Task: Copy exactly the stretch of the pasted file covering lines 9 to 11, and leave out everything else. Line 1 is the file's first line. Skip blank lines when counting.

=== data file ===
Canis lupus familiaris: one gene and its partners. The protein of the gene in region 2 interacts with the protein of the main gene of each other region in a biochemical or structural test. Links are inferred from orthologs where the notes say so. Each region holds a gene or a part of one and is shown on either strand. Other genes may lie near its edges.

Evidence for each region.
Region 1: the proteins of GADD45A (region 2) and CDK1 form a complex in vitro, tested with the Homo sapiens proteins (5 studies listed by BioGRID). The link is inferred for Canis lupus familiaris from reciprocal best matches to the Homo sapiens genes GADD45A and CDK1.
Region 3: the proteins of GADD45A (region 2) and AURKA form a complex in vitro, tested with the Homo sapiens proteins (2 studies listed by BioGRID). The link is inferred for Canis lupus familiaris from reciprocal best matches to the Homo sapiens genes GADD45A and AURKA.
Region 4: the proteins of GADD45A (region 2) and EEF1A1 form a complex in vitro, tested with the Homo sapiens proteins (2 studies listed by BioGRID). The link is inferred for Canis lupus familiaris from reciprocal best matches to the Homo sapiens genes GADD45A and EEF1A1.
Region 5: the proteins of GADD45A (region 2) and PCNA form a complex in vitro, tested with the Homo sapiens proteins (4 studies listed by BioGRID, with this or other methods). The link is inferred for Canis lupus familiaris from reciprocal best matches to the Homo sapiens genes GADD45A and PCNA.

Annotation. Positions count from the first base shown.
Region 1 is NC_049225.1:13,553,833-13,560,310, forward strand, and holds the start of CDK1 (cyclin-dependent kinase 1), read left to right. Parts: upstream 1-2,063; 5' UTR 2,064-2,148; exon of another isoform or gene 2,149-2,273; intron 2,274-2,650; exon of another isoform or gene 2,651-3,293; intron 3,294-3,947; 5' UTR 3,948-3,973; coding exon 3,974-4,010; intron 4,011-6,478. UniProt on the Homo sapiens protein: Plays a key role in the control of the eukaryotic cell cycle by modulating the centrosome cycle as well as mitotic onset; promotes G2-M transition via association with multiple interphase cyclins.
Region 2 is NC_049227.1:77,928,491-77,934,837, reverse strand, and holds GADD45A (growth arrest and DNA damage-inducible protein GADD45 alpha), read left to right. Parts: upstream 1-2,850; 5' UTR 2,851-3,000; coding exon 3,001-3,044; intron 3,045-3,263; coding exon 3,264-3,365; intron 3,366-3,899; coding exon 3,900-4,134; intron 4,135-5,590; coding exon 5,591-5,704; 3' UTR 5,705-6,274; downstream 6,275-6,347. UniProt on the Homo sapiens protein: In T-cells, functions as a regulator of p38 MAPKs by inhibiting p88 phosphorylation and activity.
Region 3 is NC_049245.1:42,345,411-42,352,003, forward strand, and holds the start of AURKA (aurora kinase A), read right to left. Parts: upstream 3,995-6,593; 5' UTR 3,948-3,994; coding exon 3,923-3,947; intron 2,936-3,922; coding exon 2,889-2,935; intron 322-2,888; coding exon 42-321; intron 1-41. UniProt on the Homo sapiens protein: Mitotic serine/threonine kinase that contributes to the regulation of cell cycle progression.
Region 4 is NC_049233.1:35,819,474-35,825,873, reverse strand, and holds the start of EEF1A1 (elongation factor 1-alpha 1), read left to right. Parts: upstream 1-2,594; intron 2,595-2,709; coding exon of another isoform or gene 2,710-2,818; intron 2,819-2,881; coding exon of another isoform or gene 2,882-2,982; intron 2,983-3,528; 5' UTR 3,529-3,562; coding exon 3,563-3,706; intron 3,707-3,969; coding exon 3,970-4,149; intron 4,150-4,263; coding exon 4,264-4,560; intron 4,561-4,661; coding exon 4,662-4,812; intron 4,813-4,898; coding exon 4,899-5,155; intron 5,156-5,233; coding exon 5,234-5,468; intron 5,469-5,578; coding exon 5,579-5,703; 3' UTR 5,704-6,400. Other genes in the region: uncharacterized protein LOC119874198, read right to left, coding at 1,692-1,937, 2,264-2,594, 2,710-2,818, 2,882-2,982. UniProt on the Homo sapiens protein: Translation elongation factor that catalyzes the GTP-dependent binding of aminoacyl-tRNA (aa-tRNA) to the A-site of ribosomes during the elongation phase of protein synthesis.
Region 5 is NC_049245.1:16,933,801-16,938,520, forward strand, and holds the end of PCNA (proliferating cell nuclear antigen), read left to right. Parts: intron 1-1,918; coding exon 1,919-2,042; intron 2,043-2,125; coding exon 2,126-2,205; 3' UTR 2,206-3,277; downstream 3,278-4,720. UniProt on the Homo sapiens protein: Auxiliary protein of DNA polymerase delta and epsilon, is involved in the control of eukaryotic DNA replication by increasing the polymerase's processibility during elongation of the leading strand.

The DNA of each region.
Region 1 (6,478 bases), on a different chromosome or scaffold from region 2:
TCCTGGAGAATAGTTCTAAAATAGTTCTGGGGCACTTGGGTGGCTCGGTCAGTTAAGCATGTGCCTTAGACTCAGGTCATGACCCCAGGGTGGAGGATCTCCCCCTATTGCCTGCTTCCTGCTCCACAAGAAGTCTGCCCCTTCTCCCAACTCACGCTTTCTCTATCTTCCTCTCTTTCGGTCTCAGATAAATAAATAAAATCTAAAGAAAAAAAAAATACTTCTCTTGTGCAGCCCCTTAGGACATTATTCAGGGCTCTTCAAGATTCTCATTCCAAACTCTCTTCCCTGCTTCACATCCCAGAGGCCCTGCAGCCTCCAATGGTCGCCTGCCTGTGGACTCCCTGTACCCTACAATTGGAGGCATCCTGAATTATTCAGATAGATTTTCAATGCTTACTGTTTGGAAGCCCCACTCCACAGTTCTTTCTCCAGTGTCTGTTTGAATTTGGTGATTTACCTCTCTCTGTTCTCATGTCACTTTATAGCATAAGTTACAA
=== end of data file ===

Region 2 is NC_049227.1:77,928,491-77,934,837, reverse strand, and holds GADD45A (growth arrest and DNA damage-inducible protein GADD45 alpha), read left to right. Parts: upstream 1-2,850; 5' UTR 2,851-3,000; coding exon 3,001-3,044; intron 3,045-3,263; coding exon 3,264-3,365; intron 3,366-3,899; coding exon 3,900-4,134; intron 4,135-5,590; coding exon 5,591-5,704; 3' UTR 5,705-6,274; downstream 6,275-6,347. UniProt on the Homo sapiens protein: In T-cells, functions as a regulator of p38 MAPKs by inhibiting p88 phosphorylation and activity.
Region 3 is NC_049245.1:42,345,411-42,352,003, forward strand, and holds the start of AURKA (aurora kinase A), read right to left. Parts: upstream 3,995-6,593; 5' UTR 3,948-3,994; coding exon 3,923-3,947; intron 2,936-3,922; coding exon 2,889-2,935; intron 322-2,888; coding exon 42-321; intron 1-41. UniProt on the Homo sapiens protein: Mitotic serine/threonine kinase that contributes to the regulation of cell cycle progression.
Region 4 is NC_049233.1:35,819,474-35,825,873, reverse strand, and holds the start of EEF1A1 (elongation factor 1-alpha 1), read left to right. Parts: upstream 1-2,594; intron 2,595-2,709; coding exon of another isoform or gene 2,710-2,818; intron 2,819-2,881; coding exon of another isoform or gene 2,882-2,982; intron 2,983-3,528; 5' UTR 3,529-3,562; coding exon 3,563-3,706; intron 3,707-3,969; coding exon 3,970-4,149; intron 4,150-4,263; coding exon 4,264-4,560; intron 4,561-4,661; coding exon 4,662-4,812; intron 4,813-4,898; coding exon 4,899-5,155; intron 5,156-5,233; coding exon 5,234-5,468; intron 5,469-5,578; coding exon 5,579-5,703; 3' UTR 5,704-6,400. Other genes in the region: uncharacterized protein LOC119874198, read right to left, coding at 1,692-1,937, 2,264-2,594, 2,710-2,818, 2,882-2,982. UniProt on the Homo sapiens protein: Translation elongation factor that catalyzes the GTP-dependent binding of aminoacyl-tRNA (aa-tRNA) to the A-site of ribosomes during the elongation phase of protein synthesis.